Federal Employees' Compensation Act:
Percentages of Take-Home Pay Replaced by Compensation Benefits
GGD-98-174: Published: Aug 17, 1998. Publicly Released: Aug 25, 1998.
Pursuant to a congressional request, GAO provided information on workers' compensation benefits for lost wages provided to workers with job-related injuries under the Federal Employees' Compensation Act (FECA), focusing on: (1) the percentages of take-home pay that FECA benefits replaced for beneficiaries on the long-term rolls who were receiving full benefits; (2) career patterns of workers in selected occupations that were the same as the occupations of FECA beneficiaries; and (3) beneficiaries' characteristics such as current age, age when injured, compensation benefits paid in 1997, and pay at the time of injury adjusted to 1997 pay levels.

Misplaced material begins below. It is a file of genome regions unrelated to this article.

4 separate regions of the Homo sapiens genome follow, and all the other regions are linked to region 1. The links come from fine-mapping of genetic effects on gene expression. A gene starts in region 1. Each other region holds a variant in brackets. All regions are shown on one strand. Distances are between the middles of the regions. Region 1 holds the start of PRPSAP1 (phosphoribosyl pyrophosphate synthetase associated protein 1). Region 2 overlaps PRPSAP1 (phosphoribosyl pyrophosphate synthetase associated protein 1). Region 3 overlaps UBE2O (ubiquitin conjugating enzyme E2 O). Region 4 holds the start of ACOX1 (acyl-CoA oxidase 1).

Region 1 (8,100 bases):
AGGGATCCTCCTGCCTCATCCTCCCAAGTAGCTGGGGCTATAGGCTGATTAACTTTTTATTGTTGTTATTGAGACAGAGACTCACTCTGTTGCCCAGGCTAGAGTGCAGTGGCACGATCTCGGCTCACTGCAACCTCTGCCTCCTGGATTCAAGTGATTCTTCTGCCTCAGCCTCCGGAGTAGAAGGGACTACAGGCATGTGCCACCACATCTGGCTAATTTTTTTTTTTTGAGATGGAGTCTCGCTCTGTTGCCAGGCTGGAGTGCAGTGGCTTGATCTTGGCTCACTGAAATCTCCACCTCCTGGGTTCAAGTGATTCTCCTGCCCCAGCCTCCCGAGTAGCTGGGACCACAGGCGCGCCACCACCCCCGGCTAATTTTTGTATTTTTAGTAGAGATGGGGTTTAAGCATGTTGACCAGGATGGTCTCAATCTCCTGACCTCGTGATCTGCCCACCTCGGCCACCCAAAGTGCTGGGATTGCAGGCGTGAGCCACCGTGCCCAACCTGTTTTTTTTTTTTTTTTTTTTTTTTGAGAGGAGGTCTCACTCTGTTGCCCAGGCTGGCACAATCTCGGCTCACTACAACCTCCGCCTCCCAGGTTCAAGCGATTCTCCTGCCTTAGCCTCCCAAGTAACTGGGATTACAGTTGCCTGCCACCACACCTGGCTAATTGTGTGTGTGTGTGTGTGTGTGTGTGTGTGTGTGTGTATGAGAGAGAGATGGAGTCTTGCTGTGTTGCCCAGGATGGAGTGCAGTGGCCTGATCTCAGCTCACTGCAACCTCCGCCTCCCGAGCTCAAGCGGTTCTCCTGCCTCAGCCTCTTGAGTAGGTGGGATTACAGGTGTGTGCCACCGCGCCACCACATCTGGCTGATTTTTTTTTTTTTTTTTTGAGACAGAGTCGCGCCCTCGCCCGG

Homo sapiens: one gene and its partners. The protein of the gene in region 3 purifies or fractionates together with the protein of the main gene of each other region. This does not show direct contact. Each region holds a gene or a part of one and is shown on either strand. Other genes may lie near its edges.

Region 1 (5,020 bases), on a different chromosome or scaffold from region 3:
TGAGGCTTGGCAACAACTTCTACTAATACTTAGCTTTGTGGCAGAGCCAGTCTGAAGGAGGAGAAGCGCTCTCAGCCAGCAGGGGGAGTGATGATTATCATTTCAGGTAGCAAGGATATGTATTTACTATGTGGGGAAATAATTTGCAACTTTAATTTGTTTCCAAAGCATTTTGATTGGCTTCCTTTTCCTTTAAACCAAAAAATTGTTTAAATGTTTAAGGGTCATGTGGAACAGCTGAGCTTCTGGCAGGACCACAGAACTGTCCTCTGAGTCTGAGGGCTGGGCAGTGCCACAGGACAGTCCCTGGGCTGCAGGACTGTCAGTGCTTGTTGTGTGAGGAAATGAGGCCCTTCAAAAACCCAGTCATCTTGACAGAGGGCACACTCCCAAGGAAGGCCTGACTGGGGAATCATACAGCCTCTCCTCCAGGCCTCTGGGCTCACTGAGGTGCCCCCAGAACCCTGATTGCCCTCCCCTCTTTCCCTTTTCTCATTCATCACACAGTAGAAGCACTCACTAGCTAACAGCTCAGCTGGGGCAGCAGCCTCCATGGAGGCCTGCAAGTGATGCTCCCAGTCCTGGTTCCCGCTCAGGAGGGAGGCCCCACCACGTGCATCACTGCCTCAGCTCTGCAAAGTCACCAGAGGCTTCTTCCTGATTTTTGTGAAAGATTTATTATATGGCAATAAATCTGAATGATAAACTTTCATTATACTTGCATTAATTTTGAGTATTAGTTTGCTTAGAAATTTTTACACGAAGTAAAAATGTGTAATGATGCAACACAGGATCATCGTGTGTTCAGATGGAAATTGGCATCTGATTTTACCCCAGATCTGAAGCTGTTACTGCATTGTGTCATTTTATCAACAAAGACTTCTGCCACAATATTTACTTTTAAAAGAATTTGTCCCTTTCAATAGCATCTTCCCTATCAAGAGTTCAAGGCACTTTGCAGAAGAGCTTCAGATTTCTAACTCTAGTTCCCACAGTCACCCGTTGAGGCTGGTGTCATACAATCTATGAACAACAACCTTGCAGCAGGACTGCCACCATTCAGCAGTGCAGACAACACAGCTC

GAO noted that: (1) for the more than 23,250 beneficiaries on the long-term rolls for whom GAO developed replacement rates, GAO estimated that FECA benefits replaced, on average, over 95 percent of the take-home pay beneficiaries would have received had they not been injured; (2) estimated replacement rates ranged between about 76 and 136 percent; (3) compensation benefits equaled between an estimated 80 and 99 percent of take-home pay for about 70 percent of these beneficiaries and amounted to 100 percent or more in 29 percent of the cases; (4) under assumptions GAO needed to make to compute beneficiaries' income taxes and retirement contributions, replacement rates tended to be higher for beneficiaries who: (a) received higher amounts of pay before their injury; (b) were injured before 1980; (c) received the FECA dependent benefit; and (d) lived in states with an income tax; (5) using different assumptions to show their effect on replacement rates, beneficiaries with more exemptions or deductions for income tax purposes would have had lower replacement rates because these rates generally decrease as taxable income decreases; (6) beneficiaries with a spouse who had taxable income would have higher replacement rates because replacement rates generally increase as spousal income increases; (7) single and married beneficiaries who had no income subject to income taxes while working--generally those with low incomes--would have replacement rates of about 73 and 82 percent, respectively; (8) GAO's analyses showed that about 70 percent of all beneficiaries were over 40 years old when they were injured, and the average adjusted pay of beneficiaries in the selected occupations approximated the average pay of active workers in the same occupations; (9) GAO was unable to determine the extent to which beneficiaries' career prospects were diminished by their on-the-job injuries because GAO's analyses were limited to readily available data; (10) the career patterns of individuals depended on a multitude of personal employment factors as well as the specific jobs in which individuals are employed, according to agency officials familiar with career patterns of workers; (11) about 65 percent of the 30,000 beneficiaries identified by GAO were over 55 years old, and the average age of beneficiaries was 61, as of June 1997; and (12) in June 1997, their annual compensation averaged $26,220, and their average gross pay at the time of injury adjusted to 1997 pay levels was $34,833.